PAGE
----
Blind Equalization for Broadband Access using the Constant Modulus Algorithm

Blind Equalization for Broadband Access using the Constant Modulus Algorithm

Mark S. Leeson (University of Warwick, UK) and Eugene Iwu (DHL Supply Chain, UK & Ireland Consumer Division, Solstice House, 251, Ireland)
DOI: 10.4018/978-1-60960-477-6.ch005
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Abstract

The cost of laying optical fiber to the home means that digital transmission using copper twisted pairs is still widely used to provide broadband Internet access via Digital Subscriber Line (DSL) techniques. However, copper transmission systems were optimally designed for voice transmission and cause distortion of high bandwidth digital information signals. Thus equalization is needed to ameliorate the effects of the distortion. To avoid wasting precious bandwidth, it is desirable that the equalization is blind, operating without training sequences. This chapter concerns the use of a popular blind adaptive equalization algorithm, namely the Constant Modulus Algorithm (CMA) that penalizes deviations from a fixed value in the modulus of the equalizer output signal. The CMA is set in the context of blind equalization, with particular focus on systems that sample at fractions of the symbol time. Illustrative examples show the performance of the CMA on an ideal noiseless channel and in the presence of Gaussian noise. Realistic data simulations for microwave and DSL channels confirm that the CMA is capable of dealing with the non-ideal circumstances that will be encountered in practical transmission scenarios.
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Introduction

It is widely recognized that broadband access to the Internet has implications beyond the communication technology. In addition to the growing number of government and other services accessible on line, it is believed that advanced communication capabilities play a role in increased economic growth (Paltridge, 2001). The average penetration of fixed broadband services in the EU had reached almost 22% in July 2008 but this hid a range from over 37% in Denmark to less than 10% in Bulgaria (European Commission, 2008). There was also a gap between urban and rural areas with the latter running at typically half the value found in the former (Falch & Henten, 2009). Continued growth in demand and desires to increase social inclusion mean that growth in broadband access is likely to continue for the foreseeable future. Given the economic realities of installing optical fiber cables to reach millions of homes (Koonen, 2006) it is likely that fast digital transmission will be via copper twisted pairs using Digital Subscriber Line (DSL) technologies. The family of xDSL-techniques, where “x” is commonly H for High Rate, A for Asymmetric or V for Very High Rate, allows fast implementation of many new digital services without changing the transmission medium. The growing demand for high speed digital services ensures that xDSL technologies will continue to be the favorable bridge to high speed backbone optical networks for many years to come (Walkoe & Starr, 1991).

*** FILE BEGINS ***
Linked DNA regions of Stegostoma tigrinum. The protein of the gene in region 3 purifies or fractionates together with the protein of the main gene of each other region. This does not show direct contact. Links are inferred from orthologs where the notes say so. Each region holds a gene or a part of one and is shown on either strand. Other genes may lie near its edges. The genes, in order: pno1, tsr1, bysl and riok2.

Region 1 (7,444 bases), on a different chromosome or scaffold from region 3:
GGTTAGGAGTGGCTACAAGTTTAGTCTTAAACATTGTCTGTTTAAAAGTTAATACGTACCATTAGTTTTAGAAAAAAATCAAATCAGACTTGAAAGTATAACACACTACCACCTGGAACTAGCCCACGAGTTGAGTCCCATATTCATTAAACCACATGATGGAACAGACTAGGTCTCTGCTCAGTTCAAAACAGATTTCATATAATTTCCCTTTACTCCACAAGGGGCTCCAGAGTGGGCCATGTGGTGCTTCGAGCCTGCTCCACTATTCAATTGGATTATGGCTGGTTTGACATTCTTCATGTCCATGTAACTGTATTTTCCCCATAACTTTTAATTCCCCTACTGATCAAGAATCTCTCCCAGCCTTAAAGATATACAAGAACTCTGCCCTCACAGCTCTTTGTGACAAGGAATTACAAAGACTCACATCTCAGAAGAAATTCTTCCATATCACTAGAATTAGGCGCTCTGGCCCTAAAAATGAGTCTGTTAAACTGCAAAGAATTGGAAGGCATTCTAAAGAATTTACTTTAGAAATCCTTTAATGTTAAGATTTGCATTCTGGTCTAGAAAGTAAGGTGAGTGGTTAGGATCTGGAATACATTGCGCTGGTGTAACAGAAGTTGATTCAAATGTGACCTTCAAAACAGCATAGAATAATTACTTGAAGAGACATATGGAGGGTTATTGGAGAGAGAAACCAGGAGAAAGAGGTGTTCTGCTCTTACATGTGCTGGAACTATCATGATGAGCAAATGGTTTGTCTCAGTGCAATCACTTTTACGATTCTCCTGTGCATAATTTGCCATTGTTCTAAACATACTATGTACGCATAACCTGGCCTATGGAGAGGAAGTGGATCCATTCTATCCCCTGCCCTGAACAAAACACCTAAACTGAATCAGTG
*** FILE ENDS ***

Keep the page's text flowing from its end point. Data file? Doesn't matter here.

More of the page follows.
A major drawback for xDSL technologies is that these copper transmission systems were optimally designed for voice transmission. When such systems are used to transmit high bandwidth information signals distortion, interference and attenuation occur. In digital communications, a critical manifestation of distortion is inter-symbol interference (ISI), whereby symbols transmitted before and after a given symbol corrupts the detection of that symbol.

Equalization

Since ISI is a problem that is common to many communication channels, its removal has formed and continues to form a subject of major interest and research. To restore a sequence of received symbols distorted by an unknown system to those that were transmitted is the purpose of equalization (Qureshi, 1985). In the sense understood in recent times, equalization began with the use of linear prediction by Wiener (Makhoul, 1975) and has since found wide application in many fields. Linear channel equalization is often utilized to ameliorate the effects of linear channel distortion and can be considered to be the application of a linear filter (the equalizer) to the received signal (Proakis & Salehi, 2007). The equalizer attempts to estimate the transmitted symbol sequence by counteracting the effects of ISI, thus improving the probability of correct symbol detection. Since channel characteristics change over time the equalizer has to be adaptive in structure, usually involving the use of training signals known in advance by the receiver. The receiver then adapts the equalizer, for example via a least mean square (LMS) approach (Haykin, 2001), so that its output closely matches the known reference (training) signal.

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